Minimal Right Bias
This article has minimal right bias with a bias score of 20.55 from our political bias detecting A.I.
Former Washington Journalist
Contributor on The Bipartisan Press
Hover to Expand
Faced with a financial picture darkening by the day, Sen. Kamala Harris did what what she had to, and end her campaign for the Democratic presidential nomination.
The truth is a reflection both on this year’s Democratic presidential field overall, and the Harris campaign in particular.
Even with the departure of Harris, 15 Democrats are left among the presidential contenders. That includes recent additions Deval Patrick and Michael Bloomberg.
This field remains way too crowded, and a number of hopefuls should do the honorable thing and follow the example of Harris.
These are good Democrats, who in another year, might have gained traction. But not this year. They are barely registering in the public opinion polls and frankly barely relevant to the national conversation.
This includes everyone from Sen. Michael Bennet of Colorado, to Sen. Amy Klobuchar of Minnesota.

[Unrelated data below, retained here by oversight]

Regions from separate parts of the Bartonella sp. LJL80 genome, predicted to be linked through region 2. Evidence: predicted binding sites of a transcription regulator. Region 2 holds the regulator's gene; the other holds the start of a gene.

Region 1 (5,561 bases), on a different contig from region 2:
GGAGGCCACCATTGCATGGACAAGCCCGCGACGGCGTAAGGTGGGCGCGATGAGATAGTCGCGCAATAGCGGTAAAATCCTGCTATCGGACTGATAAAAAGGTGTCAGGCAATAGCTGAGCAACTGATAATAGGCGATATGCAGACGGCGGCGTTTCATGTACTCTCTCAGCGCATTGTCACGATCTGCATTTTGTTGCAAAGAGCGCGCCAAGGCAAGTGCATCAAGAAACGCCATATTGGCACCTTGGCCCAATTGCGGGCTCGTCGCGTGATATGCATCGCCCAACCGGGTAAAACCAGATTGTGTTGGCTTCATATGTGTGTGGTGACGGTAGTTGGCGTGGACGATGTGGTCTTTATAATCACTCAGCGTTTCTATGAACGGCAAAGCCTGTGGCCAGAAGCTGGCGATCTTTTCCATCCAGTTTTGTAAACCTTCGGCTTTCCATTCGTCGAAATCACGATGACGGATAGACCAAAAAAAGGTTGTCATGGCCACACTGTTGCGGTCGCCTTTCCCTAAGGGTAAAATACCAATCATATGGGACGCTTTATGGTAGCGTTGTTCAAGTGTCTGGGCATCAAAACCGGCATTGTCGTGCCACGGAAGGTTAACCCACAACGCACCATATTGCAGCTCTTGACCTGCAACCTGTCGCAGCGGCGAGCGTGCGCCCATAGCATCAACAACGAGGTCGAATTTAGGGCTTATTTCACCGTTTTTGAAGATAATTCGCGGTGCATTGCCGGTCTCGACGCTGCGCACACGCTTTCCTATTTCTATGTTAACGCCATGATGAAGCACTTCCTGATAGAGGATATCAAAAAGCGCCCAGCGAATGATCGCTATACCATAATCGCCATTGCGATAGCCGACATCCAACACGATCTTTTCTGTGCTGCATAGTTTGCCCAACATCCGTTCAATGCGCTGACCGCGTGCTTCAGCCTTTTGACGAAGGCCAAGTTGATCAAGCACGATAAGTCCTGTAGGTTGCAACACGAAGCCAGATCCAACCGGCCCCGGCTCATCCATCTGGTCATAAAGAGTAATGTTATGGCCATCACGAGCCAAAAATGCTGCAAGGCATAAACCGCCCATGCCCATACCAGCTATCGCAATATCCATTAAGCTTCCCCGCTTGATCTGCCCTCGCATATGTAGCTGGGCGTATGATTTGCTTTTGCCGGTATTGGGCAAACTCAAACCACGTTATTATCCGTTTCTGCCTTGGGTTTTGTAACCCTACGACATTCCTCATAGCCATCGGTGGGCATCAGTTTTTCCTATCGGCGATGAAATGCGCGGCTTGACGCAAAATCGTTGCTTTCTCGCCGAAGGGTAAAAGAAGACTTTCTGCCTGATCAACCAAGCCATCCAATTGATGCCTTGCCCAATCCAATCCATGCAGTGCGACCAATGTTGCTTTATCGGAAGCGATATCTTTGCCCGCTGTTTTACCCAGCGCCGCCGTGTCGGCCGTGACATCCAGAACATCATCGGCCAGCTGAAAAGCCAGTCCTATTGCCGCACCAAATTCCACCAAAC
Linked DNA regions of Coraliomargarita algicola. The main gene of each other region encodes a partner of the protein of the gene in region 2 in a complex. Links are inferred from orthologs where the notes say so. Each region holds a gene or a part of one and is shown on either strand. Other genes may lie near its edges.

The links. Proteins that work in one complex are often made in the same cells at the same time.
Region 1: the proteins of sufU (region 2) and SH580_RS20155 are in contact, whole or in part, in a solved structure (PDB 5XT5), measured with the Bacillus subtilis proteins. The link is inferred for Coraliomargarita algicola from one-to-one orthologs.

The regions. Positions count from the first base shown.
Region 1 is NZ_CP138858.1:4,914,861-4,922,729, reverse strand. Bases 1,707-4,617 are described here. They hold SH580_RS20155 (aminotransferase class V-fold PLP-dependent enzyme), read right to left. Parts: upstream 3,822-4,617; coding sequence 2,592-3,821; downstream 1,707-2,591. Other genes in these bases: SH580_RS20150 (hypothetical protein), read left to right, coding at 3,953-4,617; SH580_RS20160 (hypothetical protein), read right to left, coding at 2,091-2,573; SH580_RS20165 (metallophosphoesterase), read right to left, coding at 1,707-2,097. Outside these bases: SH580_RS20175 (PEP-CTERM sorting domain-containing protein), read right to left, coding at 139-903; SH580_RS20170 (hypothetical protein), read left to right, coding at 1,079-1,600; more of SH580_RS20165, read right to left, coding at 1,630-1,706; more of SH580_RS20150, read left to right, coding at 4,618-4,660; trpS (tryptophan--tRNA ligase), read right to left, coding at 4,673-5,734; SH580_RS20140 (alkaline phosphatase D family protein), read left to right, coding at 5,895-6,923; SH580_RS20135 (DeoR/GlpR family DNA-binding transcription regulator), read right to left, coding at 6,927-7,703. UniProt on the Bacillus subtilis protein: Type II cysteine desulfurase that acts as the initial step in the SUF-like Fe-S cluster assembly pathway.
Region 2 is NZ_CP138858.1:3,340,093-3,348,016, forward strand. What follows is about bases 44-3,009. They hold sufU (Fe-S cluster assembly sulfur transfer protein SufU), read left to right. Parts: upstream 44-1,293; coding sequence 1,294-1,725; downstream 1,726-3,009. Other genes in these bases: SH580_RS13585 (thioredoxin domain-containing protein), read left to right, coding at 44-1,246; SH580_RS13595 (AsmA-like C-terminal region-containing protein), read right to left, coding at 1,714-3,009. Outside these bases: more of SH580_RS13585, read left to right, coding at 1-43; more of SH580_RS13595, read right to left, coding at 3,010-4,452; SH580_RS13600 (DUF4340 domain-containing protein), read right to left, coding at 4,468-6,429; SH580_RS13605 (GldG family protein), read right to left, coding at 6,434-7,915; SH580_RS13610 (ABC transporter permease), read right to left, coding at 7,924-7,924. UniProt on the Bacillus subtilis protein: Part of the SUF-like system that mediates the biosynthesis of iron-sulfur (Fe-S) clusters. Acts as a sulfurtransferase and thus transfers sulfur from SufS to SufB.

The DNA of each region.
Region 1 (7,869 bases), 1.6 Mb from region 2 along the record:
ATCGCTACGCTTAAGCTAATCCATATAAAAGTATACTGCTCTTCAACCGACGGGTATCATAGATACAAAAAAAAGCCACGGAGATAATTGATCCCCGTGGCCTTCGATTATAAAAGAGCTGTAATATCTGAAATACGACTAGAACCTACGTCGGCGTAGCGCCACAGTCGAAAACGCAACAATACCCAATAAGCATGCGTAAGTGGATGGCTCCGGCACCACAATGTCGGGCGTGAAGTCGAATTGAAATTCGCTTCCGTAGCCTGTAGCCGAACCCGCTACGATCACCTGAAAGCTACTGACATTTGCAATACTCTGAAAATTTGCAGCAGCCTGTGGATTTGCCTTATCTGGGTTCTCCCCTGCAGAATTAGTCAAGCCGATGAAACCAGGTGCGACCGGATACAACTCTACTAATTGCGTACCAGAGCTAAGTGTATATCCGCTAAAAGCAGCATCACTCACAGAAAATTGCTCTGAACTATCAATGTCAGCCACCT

Then there was Harris herself. A former California prosecutor and attorney general, she never seemed sure how much of her “tough on crime” resume to embrace, and how much to try to explain away.
Her biggest moment came when she challenged former vice president Joe Biden on racial issues. But then appeared to struggle when reporters asked her how her stance really differed from Biden’s.
The truth is that Harris has been a US senator, and therefore on the national stage, only since 2017.
Perhaps Harris will find better success on the road to the White House another year.
Content from The Bipartisan Press. All Rights Reserved.